Stolen fruit, destroyed trees and harassment by the army and settlers wreak havoc with the yearly olive harvest, an essential source of subsistence for West Bank Palestinians.
By Yossi Gurvitz, for Yesh Din
“The fruit of thy land, and all thy labours, shall a nation which thou knowest not eat up” (Deuteronomy 28:33)
“I’ve been taking care of my trees for 31 years. These are my trees, I planted them, they’re like my children,” says Ali Taher Ali Salah. He is standing in his toy shop in the village of A-Sawiya, watching the children coming and going, buying toys that cost a shekel each. Not far away, near a military base, are his olive groves. We visited him at the height of the olive harvest season in early November. Palestinians rely greatly on the olives and the oil they make from it for their livelihood. Some two months ago, before the official beginning of the harvest, Salah saw children — not much older than the ones who frequent his store — stealing the fruit from his trees, filling one sack after another. “I see them harvesting the olives, putting a sack under the tree. Can you imagine how hard it is for me to see someone else harvesting my trees, and I can’t walk over to him and ask ‘what are you doing?'”
Salah’s grove is located next to another grove that had been looted two weeks earlier. In this case the police arrived on the scene, but made it too late. In Salah’s case, the cops caught the minors red-handed and returned his olives to him, but the case against the thieves was closed due to their young age.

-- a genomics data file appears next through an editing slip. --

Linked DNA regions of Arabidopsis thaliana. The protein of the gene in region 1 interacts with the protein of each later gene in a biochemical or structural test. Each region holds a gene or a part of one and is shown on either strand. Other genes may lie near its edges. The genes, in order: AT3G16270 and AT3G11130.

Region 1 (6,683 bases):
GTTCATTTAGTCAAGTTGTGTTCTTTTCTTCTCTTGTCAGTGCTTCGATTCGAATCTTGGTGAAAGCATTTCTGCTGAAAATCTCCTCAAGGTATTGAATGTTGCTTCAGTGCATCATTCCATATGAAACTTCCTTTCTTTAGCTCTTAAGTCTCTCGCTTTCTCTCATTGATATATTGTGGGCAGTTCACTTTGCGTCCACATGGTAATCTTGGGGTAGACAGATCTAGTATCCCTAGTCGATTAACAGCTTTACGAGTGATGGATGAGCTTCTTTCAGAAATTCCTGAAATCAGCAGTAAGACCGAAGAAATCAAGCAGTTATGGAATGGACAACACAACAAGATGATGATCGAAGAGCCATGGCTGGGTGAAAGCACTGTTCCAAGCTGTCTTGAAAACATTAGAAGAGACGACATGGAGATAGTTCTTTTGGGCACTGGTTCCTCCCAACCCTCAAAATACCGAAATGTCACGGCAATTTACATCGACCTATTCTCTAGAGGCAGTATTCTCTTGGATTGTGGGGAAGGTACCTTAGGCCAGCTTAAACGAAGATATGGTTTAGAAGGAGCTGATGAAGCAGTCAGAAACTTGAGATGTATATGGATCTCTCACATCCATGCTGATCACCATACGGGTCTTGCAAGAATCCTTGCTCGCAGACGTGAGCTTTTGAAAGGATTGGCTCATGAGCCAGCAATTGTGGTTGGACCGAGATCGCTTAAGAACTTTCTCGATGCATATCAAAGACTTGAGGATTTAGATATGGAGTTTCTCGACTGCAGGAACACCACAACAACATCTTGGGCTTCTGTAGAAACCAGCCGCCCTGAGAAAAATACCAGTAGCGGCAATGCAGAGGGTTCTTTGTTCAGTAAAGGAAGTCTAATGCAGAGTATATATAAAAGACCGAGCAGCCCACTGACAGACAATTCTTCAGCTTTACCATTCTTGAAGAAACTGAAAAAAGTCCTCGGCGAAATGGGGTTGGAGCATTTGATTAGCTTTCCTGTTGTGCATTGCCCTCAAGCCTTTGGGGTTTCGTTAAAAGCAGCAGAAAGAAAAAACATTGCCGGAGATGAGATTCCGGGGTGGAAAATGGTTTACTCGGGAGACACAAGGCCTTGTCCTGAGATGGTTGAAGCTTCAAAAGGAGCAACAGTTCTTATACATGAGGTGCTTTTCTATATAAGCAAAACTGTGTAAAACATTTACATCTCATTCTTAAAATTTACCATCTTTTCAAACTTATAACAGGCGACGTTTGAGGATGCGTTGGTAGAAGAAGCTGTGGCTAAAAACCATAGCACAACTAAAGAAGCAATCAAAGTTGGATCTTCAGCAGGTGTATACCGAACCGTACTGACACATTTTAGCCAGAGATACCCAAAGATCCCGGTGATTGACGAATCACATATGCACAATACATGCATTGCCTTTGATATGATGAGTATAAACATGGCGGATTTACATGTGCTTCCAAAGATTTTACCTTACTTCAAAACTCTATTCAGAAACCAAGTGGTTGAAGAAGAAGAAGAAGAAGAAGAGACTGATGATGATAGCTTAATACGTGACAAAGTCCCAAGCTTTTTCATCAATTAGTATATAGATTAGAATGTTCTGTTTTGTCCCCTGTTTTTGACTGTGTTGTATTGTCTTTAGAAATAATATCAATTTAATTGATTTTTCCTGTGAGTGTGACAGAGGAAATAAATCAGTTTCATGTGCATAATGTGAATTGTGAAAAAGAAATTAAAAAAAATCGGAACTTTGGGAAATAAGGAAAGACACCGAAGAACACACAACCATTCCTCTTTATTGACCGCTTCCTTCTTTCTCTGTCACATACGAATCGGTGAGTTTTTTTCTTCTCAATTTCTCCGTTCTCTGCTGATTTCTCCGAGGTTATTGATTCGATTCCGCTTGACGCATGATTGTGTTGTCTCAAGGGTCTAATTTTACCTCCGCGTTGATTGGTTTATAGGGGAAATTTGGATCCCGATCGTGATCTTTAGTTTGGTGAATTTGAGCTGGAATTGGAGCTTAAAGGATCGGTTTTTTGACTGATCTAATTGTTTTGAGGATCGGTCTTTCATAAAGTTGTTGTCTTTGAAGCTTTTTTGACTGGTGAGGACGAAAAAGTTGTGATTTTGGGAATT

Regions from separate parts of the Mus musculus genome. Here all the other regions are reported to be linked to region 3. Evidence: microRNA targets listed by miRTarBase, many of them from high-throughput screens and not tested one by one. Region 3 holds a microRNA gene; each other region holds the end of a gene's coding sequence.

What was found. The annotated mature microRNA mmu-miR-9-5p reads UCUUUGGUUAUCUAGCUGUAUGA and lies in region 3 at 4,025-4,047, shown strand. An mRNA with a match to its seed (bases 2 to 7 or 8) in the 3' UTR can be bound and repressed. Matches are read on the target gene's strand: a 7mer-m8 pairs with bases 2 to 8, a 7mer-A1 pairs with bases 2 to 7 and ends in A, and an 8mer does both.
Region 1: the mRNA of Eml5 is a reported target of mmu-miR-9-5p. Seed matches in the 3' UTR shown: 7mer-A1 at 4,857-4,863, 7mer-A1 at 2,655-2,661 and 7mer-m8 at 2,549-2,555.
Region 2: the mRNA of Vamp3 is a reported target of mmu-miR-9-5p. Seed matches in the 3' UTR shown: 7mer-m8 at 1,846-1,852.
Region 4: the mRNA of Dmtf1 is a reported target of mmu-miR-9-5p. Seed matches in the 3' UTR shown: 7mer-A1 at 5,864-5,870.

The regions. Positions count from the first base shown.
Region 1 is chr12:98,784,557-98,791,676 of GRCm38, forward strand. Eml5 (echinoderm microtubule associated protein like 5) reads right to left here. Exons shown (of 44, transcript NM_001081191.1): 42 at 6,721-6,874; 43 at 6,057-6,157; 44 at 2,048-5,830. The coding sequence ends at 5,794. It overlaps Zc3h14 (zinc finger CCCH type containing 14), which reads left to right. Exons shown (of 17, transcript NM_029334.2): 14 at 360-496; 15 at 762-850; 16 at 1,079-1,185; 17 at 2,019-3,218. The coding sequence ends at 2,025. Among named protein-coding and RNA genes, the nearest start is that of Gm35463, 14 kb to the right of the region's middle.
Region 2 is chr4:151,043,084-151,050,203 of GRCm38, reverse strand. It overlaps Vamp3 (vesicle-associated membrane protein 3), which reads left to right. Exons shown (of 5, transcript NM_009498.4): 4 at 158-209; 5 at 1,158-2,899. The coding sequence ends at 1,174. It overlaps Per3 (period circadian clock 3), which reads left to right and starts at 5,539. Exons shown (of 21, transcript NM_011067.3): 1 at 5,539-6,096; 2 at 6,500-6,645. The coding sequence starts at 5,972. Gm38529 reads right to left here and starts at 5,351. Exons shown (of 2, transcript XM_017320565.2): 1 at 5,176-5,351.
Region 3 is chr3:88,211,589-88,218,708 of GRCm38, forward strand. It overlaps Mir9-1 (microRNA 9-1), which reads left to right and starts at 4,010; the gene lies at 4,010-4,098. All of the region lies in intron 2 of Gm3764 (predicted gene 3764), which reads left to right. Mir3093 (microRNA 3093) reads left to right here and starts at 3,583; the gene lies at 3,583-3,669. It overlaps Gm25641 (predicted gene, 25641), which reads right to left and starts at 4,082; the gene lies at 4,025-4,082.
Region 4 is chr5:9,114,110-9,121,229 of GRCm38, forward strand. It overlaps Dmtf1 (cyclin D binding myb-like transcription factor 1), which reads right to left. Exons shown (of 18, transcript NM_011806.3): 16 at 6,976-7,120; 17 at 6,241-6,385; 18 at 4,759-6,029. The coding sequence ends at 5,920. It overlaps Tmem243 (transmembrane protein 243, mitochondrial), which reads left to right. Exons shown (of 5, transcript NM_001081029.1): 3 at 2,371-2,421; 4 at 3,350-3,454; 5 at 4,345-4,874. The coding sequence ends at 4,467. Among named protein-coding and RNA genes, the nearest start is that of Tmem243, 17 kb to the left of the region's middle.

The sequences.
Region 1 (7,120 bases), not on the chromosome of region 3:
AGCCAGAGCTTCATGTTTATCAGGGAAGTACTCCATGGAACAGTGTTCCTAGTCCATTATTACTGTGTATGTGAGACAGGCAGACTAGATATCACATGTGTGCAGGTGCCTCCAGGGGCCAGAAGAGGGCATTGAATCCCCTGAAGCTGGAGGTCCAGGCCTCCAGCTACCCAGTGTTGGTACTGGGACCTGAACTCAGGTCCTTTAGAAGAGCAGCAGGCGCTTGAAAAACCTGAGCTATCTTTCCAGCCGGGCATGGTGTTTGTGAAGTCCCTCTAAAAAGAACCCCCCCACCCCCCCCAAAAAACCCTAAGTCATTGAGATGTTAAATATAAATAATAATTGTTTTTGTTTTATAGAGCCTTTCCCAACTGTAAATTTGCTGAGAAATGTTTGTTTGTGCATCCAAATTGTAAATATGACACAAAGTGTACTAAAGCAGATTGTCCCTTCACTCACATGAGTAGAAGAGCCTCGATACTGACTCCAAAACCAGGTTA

As far as Salah is concerned, the legal side is less important. The impotence by which a person sees his labor stolen before his eyes and can do nothing about it repeats itself time and again. “This should be difficult for me, but also for the State of Israel,” he says.
The latest information sheet we published regarding the olive harvest shows that the State of Israel does not care all that much. The military authorities claim they will permit the Palestinians to harvest their groves “until the last olive” — a policy they are beholden to by a High Court of Justice ruling handed down in the Murad case (Hebrew) only 12 years ago. But the reality is that all too often invisible hands reach the Palestinians’ groves, and Palestinians are often prevented from reaching them for the rest of the year. In the harvest seasons 2013-2015 Yesh Din documented 10 cases of harvest theft.
“Thou shalt have olive trees throughout all thy coasts, but thou shall not anoint thyself with the oil” (ibid, 40)
A short drive south from Salah’s shop brings us to the fields of Ahmed Sabah Fares Abu Nijmah from the village of Qarayut, near the settlement of Eli. He, too, saw Israeli civilians stealing his olives. Abu Nijmah is convinced the army is preventing him access to his trees before the settlers get to them, so as to allow them to get at them first. But he knows this is not the real problem: that lies with the dependency of the Palestinian farmers on the IDF’s strict permit policy, as described in the data sheet.
Almost all the agricultural land owned by Palestinians is in Area C, which is under full Israeli military control. Eighty-three percent of the land in Area C was allocated by the government to settlements. Illegal outposts have taken much more of that land. Palestinians are prohibited from entering these territories. This the formal side of the prohibition; the less formal is that of the ideological violence whose purpose is to expel the Palestinians from land they still have access to.